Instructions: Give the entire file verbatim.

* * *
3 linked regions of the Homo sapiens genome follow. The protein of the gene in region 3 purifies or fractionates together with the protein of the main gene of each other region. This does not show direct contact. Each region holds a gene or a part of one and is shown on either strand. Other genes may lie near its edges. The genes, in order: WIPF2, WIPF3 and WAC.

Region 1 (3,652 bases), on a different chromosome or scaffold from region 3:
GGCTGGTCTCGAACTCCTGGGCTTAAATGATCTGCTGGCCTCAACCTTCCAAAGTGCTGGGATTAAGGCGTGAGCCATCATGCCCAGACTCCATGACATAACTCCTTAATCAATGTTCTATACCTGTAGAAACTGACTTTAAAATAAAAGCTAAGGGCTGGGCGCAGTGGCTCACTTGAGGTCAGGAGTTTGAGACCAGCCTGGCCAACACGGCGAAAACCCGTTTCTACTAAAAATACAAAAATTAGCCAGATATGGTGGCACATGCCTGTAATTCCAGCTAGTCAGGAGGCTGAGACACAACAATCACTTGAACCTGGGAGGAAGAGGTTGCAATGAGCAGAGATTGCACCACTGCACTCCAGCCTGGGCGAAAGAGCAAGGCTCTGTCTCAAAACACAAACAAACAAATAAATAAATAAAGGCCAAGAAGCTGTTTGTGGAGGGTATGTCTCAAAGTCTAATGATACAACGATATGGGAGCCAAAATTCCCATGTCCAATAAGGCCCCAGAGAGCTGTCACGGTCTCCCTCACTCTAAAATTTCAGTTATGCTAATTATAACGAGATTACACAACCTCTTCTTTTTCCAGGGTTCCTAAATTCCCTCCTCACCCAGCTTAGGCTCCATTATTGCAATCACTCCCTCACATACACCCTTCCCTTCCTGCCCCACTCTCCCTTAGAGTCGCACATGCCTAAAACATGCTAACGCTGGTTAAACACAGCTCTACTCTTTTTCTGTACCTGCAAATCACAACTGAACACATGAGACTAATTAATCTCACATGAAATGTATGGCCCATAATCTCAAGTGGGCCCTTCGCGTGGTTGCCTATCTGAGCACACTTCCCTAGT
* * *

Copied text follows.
3 linked regions of the Homo sapiens genome follow. The protein of the gene in region 3 purifies or fractionates together with the protein of the main gene of each other region. This does not show direct contact. Each region holds a gene or a part of one and is shown on either strand. Other genes may lie near its edges. The genes, in order: WIPF2, WIPF3 and WAC.

Region 1 (3,652 bases), on a different chromosome or scaffold from region 3:
GGCTGGTCTCGAACTCCTGGGCTTAAATGATCTGCTGGCCTCAACCTTCCAAAGTGCTGGGATTAAGGCGTGAGCCATCATGCCCAGACTCCATGACATAACTCCTTAATCAATGTTCTATACCTGTAGAAACTGACTTTAAAATAAAAGCTAAGGGCTGGGCGCAGTGGCTCACTTGAGGTCAGGAGTTTGAGACCAGCCTGGCCAACACGGCGAAAACCCGTTTCTACTAAAAATACAAAAATTAGCCAGATATGGTGGCACATGCCTGTAATTCCAGCTAGTCAGGAGGCTGAGACACAACAATCACTTGAACCTGGGAGGAAGAGGTTGCAATGAGCAGAGATTGCACCACTGCACTCCAGCCTGGGCGAAAGAGCAAGGCTCTGTCTCAAAACACAAACAAACAAATAAATAAATAAAGGCCAAGAAGCTGTTTGTGGAGGGTATGTCTCAAAGTCTAATGATACAACGATATGGGAGCCAAAATTCCCATGTCCAATAAGGCCCCAGAGAGCTGTCACGGTCTCCCTCACTCTAAAATTTCAGTTATGCTAATTATAACGAGATTACACAACCTCTTCTTTTTCCAGGGTTCCTAAATTCCCTCCTCACCCAGCTTAGGCTCCATTATTGCAATCACTCCCTCACATACACCCTTCCCTTCCTGCCCCACTCTCCCTTAGAGTCGCACATGCCTAAAACATGCTAACGCTGGTTAAACACAGCTCTACTCTTTTTCTGTACCTGCAAATCACAACTGAACACATGAGACTAATTAATCTCACATGAAATGTATGGCCCATAATCTCAAGTGGGCCCTTCGCGTGGTTGCCTATCTGAGCACACTTCCCTAGT